Meanwhile, the company has responded to this hardware headache of its own design like the proverbial thief in the night, quietly fiddling with the internals when no one was looking. Most notably it slotted in a repair earlier this year, when it added a sort of silicon gum shield to wrap the offending butterfly mechanism, which is presumably supposed to prevent dust from wreaking its terribly quotidian havoc. (Though it’s no use to me, right here, right now, with my corporate provisioned 2017 MBP.)
We know this thanks to the excellent work done by iFixit this summer, when it took apart one of Apple’s redesigned redesigned keyboards and found a thin rubberized film had been added under the keycaps. (Looking at this translucent addition, I am reminded of Alien designer HR Giger’s biomechanical concoctions. And of Ash’s robotic hard-on for poking around inside the disemboweled facehugger. But I digress.)
Shamelessly Apple tried to sell this tweak to journalists as solely a fix for those noisy key clicks. iFixit was not at all convinced.
“This flexible enclosure is quite obviously an ingress-proofing measure to cover up the mechanism from the daily onslaught of microscopic dust. Not — to our eyes — a silencing measure,” it wrote in July. “In fact, Apple has a patent for this exact tech designed to “prevent and/or alleviate contaminant ingress.”
And the date on Apple’s ingress-proofing key-cap condom patent? September 8, 2016. Read that and weep, MacBook Pro second-half 2016, 2017 and first half 2018 owners.
So if, like me, you’re saddled with a 2017 (or earlier) MBP there’s sweet F.A. you can do about this fatal design flaw in the core interfacing mechanism you must daily touch. Abstention is not an option. We must typo and wait for the inexorable, dust-based doom to strike the space bar or the ‘E’ key — which will then make the typing experience even more miserable (and require a trip to an Apple store to swaddle the misbehaving keys in rubber — leaving us computerless, most probably, in the meanwhile).
There is an entire novel written without the letter E. I propose that Apple’s failed keyboard redesign be christened the ‘Gadsby‘ in its honor — because, ye gads, it’s awful.
This is especially, especially frustrating because the MacBook Air keyboard was so very, very good.
Not good — it was great. It was as close to typing perfection I’ve come across in a computer. And I’ve been typing on keyboards for a very long time.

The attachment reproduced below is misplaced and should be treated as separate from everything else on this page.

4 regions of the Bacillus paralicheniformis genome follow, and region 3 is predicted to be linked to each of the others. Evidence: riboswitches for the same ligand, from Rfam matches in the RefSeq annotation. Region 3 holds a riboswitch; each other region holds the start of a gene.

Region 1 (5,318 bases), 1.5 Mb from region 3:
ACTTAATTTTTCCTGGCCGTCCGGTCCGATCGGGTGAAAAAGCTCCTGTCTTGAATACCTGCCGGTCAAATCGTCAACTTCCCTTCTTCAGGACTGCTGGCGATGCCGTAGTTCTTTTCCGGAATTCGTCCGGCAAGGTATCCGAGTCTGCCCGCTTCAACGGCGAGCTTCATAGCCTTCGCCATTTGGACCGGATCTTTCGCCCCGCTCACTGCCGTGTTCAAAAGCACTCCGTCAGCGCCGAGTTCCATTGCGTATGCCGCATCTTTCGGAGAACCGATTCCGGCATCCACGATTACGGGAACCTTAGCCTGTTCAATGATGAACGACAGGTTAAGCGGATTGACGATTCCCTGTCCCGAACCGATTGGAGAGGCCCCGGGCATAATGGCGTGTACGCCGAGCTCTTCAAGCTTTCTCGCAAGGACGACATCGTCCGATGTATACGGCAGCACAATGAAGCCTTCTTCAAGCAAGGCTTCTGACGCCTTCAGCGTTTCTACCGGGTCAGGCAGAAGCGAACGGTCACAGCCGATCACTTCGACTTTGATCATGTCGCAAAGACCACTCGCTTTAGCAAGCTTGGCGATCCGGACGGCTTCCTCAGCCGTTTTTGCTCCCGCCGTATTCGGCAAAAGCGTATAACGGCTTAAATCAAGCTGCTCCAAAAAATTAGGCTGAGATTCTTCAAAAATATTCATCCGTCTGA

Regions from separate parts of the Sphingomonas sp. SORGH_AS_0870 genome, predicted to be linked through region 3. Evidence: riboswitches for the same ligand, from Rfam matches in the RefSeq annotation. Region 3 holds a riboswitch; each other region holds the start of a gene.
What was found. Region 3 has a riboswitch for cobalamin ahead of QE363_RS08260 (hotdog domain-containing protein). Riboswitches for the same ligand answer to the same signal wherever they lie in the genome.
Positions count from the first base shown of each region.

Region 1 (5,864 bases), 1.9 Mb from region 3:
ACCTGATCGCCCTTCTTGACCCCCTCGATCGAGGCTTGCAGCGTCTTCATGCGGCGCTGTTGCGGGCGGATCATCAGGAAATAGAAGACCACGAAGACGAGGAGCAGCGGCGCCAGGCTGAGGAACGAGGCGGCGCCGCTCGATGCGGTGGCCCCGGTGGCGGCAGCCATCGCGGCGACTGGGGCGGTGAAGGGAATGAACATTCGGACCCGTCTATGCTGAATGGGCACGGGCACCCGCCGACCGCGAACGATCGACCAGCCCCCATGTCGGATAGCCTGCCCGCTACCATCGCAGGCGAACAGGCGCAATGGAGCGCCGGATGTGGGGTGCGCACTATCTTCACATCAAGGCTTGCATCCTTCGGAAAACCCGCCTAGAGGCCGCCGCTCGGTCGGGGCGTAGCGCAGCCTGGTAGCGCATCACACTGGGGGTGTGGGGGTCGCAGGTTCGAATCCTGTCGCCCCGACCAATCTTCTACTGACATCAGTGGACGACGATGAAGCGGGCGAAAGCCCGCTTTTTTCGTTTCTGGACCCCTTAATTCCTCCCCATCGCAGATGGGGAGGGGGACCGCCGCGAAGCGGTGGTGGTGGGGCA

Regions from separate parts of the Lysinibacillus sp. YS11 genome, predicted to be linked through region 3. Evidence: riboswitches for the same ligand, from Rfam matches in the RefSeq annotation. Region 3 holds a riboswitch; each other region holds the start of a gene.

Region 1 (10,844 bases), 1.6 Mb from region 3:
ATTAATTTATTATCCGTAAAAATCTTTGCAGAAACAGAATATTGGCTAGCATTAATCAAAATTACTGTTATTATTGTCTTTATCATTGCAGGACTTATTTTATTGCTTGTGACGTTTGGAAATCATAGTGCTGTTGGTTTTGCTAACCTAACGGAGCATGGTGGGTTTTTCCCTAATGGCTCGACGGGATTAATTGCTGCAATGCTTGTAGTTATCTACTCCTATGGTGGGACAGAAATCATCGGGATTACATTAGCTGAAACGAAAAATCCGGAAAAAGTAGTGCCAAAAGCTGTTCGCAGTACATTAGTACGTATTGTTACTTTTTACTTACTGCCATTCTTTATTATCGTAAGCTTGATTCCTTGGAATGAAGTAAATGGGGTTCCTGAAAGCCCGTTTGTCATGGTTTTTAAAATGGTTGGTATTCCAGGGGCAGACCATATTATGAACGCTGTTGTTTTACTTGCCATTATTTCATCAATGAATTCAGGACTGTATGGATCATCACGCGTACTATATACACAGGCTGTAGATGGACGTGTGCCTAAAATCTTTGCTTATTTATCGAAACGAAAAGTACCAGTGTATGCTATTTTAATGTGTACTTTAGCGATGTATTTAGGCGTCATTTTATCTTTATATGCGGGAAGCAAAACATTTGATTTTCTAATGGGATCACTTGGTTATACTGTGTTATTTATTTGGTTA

Why mess with such a good thing?! Marginally thinner than what was already exceptionally thin hardware is hardly something consumers clamour for.
People are far more interested in having the thing they bought and/or use actually doing the job they need it for. And definitely not letting them down.
(Or “defienmtely nort letting them down” as the keyboard just reworked the line. I really should have saved every typo and posted a mutant mirror text beneath this one, containing all the thousands of organic instances of ‘found poetry’ churned out by the keyboard’s inner life/poet/drunk.)
If shaving 40% off the profile of the key mechanism transforms an incredible reliable keyboard into a dust-prone, typo-spewing monster that’s not progress; it’s folly of the highest order.
Offering free repairs to affected users, as Apple finally did in June, doesn’t even begin to fix this fuck up.
Not least because that’s only a fix for dust-based death; There isn’t a rubber film in the universe that could make typing on these keys a pleasing experience.
What does it tell us when a company starts making the quality of its premium products worse? Especially a company famed for high-end design and high quality hardware? (Moreover, a company now worth a staggering $1tr+ in market capitalization?)
It smacks of complacency, misaligned priorities and worrying blindspots — at the very least, if not a wider lack of perspective outside the donut-shaped mothership. (Perhaps there’s been a little too much gathering around indoors in Cupertino lately, and not enough looking out critically at a flaking user experience… )
Or else, well, it smacks of cynical profiteering.
Clearly it’s not a good look. Apple’s reputation rests in large part on its hardware being perceived as reliable. On the famous Steve Jobs’ sales pitch that ‘it just works’. So Apple designing a keyboard that’s great at breaking for no reason at all and lighting fast at churning out typos is a truly epic fail.
Of course consumer electronic designs won’t always work out. Some failure is to be expected — and will be understood. But what makes the keyboard situation so much worse is Apple’s failure to recognise and accept the problem so that it could promptly clean up the mess.
Its apparent inability (for so long) to acknowledge there even was a problem is a particularly worrying sign. Having to sneak in a late fix because you didn’t have the courage to publicly admit you screwed up is not a good look for any company — let alone a company with such a long, rich and storied history as Apple.
More cynical folks out there might whisper it’s design flaw by design; A strategic fault-line intended to push users towards an upgrade faster than they might have otherwise have unzipped their wallets. Though Apple offering free keyboard repairs (also, albeit, tardily) contradicts that conspiracy theory.
Yet the notion of ‘built in obsolescence’ persists where consumer computing hardware is concerned, given how corporate profits do tend to be locked to upgrade cycles.